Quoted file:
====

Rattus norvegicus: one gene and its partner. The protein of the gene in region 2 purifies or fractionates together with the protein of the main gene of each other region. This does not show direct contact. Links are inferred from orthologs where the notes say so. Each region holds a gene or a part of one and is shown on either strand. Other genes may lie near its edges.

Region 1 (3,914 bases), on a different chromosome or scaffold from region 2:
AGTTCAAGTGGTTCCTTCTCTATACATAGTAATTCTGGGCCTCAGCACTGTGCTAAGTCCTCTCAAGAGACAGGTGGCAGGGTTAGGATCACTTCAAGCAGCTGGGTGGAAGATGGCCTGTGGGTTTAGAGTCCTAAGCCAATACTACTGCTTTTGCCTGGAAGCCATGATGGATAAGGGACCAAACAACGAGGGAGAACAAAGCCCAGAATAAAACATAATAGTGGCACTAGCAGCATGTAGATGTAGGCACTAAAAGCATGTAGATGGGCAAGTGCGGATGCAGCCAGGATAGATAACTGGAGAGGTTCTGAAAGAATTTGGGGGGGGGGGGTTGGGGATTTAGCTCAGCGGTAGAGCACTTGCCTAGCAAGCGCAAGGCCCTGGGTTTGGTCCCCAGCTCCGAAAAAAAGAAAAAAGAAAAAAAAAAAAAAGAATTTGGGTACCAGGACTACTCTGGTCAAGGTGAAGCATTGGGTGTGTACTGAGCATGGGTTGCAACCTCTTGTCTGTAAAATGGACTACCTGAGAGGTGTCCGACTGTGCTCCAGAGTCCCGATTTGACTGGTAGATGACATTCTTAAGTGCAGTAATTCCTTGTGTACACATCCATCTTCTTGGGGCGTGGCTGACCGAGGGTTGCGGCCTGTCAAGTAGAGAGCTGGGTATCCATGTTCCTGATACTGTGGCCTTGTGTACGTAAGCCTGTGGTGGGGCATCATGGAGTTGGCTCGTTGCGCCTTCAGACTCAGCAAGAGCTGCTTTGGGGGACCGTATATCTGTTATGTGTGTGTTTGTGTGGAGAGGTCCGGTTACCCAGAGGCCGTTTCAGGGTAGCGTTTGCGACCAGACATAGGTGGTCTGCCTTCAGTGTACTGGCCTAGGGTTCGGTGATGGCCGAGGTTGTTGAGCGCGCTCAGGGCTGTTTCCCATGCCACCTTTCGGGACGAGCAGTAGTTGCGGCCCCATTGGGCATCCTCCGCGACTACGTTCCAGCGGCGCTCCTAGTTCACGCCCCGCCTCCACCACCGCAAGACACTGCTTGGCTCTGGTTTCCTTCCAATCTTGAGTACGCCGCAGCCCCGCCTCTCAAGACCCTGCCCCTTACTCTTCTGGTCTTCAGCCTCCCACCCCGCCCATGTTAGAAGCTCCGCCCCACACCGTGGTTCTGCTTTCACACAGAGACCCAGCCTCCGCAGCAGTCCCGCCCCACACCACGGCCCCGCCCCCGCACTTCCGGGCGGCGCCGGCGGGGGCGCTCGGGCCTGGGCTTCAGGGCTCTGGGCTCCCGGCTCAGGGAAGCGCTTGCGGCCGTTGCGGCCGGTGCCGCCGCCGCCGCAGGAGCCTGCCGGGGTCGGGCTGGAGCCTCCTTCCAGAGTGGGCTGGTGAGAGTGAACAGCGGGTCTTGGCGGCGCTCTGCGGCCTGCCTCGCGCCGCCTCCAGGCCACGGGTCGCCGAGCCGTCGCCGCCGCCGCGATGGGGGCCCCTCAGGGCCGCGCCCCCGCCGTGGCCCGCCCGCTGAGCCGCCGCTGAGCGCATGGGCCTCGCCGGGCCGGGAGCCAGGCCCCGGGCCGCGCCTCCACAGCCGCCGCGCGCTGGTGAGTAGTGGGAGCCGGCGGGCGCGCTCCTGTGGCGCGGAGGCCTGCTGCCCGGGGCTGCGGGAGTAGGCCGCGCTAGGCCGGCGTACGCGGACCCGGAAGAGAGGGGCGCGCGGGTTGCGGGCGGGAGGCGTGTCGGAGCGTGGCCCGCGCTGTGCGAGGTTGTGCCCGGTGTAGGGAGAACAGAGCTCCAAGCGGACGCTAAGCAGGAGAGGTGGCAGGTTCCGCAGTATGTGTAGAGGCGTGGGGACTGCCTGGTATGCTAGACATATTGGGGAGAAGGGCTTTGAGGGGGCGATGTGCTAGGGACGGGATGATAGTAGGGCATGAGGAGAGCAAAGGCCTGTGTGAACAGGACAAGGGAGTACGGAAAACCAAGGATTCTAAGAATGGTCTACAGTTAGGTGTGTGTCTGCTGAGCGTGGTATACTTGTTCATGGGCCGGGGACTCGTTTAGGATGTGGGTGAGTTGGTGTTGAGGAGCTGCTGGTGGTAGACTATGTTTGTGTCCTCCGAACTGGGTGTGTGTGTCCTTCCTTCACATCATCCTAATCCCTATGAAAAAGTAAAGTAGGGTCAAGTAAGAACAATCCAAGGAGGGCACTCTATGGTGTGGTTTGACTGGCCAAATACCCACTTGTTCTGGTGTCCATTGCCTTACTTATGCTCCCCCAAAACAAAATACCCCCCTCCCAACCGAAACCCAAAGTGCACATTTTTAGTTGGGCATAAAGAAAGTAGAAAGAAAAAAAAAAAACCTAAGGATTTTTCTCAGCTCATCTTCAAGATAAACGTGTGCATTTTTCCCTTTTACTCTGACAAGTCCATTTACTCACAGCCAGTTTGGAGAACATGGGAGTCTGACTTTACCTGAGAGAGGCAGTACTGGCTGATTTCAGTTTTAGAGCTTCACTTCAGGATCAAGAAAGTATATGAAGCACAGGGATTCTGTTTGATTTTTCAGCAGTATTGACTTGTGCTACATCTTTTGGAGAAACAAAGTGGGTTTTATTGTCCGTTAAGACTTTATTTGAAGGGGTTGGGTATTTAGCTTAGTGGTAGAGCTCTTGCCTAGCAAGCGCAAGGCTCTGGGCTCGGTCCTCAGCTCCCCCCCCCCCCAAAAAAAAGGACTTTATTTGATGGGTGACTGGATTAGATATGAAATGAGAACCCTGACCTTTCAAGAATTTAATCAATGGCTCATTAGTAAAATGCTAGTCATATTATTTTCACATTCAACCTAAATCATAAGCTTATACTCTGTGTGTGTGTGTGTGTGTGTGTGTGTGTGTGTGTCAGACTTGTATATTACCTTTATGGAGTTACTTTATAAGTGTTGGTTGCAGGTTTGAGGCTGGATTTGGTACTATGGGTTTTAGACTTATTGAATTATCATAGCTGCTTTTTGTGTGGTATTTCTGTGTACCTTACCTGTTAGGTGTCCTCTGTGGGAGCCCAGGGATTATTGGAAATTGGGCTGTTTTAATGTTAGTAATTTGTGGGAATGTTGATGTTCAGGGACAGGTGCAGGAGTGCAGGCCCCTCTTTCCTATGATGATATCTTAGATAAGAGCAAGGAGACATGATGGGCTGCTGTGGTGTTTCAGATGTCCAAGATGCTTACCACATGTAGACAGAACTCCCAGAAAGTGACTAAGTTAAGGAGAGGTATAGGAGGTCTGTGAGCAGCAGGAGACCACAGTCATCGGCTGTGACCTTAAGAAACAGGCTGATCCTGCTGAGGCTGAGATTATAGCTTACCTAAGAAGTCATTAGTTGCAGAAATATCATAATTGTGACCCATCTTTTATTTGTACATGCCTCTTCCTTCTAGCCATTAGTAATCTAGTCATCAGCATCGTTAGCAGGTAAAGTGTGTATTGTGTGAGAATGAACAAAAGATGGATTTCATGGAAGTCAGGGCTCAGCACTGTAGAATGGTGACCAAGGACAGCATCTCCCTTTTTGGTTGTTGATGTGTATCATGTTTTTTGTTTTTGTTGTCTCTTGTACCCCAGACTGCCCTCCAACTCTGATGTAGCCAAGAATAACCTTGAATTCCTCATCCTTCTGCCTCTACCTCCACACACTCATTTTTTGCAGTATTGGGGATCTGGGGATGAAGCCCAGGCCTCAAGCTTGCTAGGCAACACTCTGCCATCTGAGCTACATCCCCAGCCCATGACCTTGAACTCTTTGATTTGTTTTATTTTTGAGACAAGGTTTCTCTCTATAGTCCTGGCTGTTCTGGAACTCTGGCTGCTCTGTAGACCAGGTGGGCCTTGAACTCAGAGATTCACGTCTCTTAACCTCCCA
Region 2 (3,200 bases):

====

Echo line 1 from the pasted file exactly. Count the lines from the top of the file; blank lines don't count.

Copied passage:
Rattus norvegicus: one gene and its partner. The protein of the gene in region 2 purifies or fractionates together with the protein of the main gene of each other region. This does not show direct contact. Links are inferred from orthologs where the notes say so. Each region holds a gene or a part of one and is shown on either strand. Other genes may lie near its edges.